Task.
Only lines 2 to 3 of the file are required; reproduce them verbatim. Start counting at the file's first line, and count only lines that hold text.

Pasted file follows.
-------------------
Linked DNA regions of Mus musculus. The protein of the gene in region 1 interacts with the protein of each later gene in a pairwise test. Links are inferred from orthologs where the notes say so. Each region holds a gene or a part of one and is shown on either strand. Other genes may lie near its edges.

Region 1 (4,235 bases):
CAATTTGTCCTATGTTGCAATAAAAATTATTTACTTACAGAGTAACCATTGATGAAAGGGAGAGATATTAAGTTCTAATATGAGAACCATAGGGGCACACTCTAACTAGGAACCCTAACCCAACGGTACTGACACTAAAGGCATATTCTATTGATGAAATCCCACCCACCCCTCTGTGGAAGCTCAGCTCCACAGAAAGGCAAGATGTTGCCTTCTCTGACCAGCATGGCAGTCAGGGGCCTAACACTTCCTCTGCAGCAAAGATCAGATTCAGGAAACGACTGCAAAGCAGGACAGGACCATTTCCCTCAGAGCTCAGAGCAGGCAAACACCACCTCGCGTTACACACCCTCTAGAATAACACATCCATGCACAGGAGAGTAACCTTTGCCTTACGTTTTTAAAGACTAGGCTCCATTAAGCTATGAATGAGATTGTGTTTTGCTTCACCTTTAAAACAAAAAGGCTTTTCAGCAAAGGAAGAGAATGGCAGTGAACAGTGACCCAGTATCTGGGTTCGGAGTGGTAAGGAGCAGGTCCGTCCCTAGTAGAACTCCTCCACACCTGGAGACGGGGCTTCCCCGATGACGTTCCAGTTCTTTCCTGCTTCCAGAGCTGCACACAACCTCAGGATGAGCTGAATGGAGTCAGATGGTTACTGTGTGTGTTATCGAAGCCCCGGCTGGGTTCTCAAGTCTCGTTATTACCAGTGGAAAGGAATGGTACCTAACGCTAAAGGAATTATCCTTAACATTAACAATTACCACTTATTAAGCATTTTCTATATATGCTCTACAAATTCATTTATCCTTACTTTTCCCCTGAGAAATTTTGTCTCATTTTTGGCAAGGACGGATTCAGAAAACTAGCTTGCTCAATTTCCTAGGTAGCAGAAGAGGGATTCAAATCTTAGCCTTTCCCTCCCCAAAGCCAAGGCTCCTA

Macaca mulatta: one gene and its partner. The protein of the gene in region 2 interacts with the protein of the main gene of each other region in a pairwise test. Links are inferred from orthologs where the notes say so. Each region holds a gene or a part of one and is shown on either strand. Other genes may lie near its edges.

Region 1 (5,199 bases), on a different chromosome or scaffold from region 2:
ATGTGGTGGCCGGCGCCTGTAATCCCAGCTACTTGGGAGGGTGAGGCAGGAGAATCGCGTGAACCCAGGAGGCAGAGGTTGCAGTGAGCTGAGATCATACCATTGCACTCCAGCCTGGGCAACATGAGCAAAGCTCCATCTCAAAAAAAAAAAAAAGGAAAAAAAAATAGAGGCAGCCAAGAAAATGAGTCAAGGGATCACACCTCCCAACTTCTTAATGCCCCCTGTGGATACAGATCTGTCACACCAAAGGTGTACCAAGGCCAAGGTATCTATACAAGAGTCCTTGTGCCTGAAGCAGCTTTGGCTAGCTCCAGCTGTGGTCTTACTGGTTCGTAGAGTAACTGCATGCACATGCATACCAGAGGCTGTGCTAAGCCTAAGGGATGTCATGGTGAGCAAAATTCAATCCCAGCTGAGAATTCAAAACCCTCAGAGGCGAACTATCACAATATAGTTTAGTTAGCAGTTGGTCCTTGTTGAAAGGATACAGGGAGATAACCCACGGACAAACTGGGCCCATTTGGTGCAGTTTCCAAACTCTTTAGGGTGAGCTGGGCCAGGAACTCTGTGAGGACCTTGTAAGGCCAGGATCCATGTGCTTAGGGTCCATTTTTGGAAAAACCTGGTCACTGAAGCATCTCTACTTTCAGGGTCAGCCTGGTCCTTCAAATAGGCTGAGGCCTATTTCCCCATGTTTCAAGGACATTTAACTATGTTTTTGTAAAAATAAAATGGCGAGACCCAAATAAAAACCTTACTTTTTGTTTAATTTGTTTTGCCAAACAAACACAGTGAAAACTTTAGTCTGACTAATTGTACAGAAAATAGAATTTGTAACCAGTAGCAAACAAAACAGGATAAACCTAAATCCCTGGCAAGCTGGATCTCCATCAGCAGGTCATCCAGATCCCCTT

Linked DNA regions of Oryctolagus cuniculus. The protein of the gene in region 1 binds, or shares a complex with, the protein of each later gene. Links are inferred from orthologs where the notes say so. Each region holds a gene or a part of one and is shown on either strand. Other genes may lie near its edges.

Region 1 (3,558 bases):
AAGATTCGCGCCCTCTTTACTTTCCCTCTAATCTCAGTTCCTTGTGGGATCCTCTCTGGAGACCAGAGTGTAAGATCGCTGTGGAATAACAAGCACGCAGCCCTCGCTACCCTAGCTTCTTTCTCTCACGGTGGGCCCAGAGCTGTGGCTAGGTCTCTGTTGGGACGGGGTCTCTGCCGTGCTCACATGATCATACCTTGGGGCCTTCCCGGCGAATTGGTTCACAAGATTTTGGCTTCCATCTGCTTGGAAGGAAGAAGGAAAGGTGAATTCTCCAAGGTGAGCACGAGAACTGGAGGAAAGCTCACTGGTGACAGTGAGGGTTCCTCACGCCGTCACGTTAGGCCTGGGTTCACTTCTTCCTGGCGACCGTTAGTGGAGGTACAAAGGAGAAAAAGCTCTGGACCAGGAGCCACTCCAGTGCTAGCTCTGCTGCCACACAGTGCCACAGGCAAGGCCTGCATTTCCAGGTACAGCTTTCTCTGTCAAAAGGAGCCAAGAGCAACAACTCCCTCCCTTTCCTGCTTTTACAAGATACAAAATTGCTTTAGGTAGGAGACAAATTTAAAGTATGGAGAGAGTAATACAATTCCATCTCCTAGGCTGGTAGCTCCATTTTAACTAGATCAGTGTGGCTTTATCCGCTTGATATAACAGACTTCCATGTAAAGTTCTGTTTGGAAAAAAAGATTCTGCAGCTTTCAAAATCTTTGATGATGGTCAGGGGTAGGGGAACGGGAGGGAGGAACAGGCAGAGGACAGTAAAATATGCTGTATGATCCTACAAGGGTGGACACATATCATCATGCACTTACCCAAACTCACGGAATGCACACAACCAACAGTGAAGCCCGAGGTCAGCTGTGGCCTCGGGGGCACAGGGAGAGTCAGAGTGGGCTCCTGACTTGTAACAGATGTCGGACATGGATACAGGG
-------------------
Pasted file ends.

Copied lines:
Region 1 (4,235 bases):
CAATTTGTCCTATGTTGCAATAAAAATTATTTACTTACAGAGTAACCATTGATGAAAGGGAGAGATATTAAGTTCTAATATGAGAACCATAGGGGCACACTCTAACTAGGAACCCTAACCCAACGGTACTGACACTAAAGGCATATTCTATTGATGAAATCCCACCCACCCCTCTGTGGAAGCTCAGCTCCACAGAAAGGCAAGATGTTGCCTTCTCTGACCAGCATGGCAGTCAGGGGCCTAACACTTCCTCTGCAGCAAAGATCAGATTCAGGAAACGACTGCAAAGCAGGACAGGACCATTTCCCTCAGAGCTCAGAGCAGGCAAACACCACCTCGCGTTACACACCCTCTAGAATAACACATCCATGCACAGGAGAGTAACCTTTGCCTTACGTTTTTAAAGACTAGGCTCCATTAAGCTATGAATGAGATTGTGTTTTGCTTCACCTTTAAAACAAAAAGGCTTTTCAGCAAAGGAAGAGAATGGCAGTGAACAGTGACCCAGTATCTGGGTTCGGAGTGGTAAGGAGCAGGTCCGTCCCTAGTAGAACTCCTCCACACCTGGAGACGGGGCTTCCCCGATGACGTTCCAGTTCTTTCCTGCTTCCAGAGCTGCACACAACCTCAGGATGAGCTGAATGGAGTCAGATGGTTACTGTGTGTGTTATCGAAGCCCCGGCTGGGTTCTCAAGTCTCGTTATTACCAGTGGAAAGGAATGGTACCTAACGCTAAAGGAATTATCCTTAACATTAACAATTACCACTTATTAAGCATTTTCTATATATGCTCTACAAATTCATTTATCCTTACTTTTCCCCTGAGAAATTTTGTCTCATTTTTGGCAAGGACGGATTCAGAAAACTAGCTTGCTCAATTTCCTAGGTAGCAGAAGAGGGATTCAAATCTTAGCCTTTCCCTCCCCAAAGCCAAGGCTCCTA